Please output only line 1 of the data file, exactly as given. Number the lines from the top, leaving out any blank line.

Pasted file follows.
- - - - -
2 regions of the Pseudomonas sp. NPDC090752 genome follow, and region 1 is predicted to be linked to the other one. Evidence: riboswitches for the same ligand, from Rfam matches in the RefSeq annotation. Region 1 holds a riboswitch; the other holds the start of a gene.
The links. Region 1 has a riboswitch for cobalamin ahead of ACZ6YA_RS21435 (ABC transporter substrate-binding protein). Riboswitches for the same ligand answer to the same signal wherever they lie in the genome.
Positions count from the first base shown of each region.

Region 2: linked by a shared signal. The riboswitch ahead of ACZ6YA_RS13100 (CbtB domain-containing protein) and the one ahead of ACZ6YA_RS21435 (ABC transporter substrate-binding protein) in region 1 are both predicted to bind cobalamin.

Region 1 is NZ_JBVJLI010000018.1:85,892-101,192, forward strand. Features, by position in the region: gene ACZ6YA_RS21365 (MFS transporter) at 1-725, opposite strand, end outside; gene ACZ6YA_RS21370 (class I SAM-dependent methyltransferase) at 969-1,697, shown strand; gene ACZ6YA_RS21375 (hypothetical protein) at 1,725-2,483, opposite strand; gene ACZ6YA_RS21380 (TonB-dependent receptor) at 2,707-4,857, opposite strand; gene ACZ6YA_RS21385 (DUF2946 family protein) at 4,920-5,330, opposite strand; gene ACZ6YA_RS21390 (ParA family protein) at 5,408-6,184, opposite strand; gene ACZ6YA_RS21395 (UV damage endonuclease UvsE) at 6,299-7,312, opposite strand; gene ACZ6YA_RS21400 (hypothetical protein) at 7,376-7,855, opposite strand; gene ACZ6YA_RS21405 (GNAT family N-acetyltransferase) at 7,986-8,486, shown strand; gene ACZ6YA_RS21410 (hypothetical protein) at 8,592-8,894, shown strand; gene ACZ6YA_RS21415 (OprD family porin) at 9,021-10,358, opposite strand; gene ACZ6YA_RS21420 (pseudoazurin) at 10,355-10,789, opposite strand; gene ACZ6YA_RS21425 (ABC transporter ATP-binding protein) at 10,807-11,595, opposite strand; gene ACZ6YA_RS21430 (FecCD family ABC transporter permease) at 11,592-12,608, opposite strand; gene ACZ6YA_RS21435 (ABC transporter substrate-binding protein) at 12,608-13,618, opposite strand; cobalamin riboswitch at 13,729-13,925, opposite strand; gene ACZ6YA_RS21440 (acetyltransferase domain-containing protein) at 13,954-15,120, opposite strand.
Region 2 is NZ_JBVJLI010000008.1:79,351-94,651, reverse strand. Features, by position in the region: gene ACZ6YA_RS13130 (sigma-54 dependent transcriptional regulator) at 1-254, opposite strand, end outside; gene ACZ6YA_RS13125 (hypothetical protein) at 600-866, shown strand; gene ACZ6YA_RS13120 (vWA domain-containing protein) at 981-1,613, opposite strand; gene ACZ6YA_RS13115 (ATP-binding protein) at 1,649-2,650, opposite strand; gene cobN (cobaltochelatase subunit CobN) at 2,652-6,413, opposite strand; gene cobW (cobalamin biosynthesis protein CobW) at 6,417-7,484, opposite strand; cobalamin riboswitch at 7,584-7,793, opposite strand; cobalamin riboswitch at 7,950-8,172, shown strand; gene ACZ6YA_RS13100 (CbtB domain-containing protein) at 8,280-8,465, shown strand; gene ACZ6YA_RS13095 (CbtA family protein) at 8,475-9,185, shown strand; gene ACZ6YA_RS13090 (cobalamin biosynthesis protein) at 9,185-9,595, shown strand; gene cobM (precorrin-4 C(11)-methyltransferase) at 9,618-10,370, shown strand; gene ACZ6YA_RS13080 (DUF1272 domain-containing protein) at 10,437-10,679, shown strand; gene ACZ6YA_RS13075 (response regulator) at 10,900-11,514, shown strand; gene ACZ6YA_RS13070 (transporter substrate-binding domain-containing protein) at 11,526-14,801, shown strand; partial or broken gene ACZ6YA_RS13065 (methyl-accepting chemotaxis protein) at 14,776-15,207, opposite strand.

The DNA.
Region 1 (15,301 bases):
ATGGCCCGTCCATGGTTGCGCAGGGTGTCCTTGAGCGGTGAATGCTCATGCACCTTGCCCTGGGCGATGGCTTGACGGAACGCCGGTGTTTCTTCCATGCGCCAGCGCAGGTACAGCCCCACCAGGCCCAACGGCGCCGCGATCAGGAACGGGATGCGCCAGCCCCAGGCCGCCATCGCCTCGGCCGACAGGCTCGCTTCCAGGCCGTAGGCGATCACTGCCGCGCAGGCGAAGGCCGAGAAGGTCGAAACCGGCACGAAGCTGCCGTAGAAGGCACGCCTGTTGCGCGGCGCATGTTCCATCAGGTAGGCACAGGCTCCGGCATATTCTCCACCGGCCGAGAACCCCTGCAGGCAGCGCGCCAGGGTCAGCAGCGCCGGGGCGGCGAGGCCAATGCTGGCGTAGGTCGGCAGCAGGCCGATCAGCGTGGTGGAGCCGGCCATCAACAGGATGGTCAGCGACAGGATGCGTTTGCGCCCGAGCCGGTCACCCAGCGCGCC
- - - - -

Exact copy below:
2 regions of the Pseudomonas sp. NPDC090752 genome follow, and region 1 is predicted to be linked to the other one. Evidence: riboswitches for the same ligand, from Rfam matches in the RefSeq annotation. Region 1 holds a riboswitch; the other holds the start of a gene.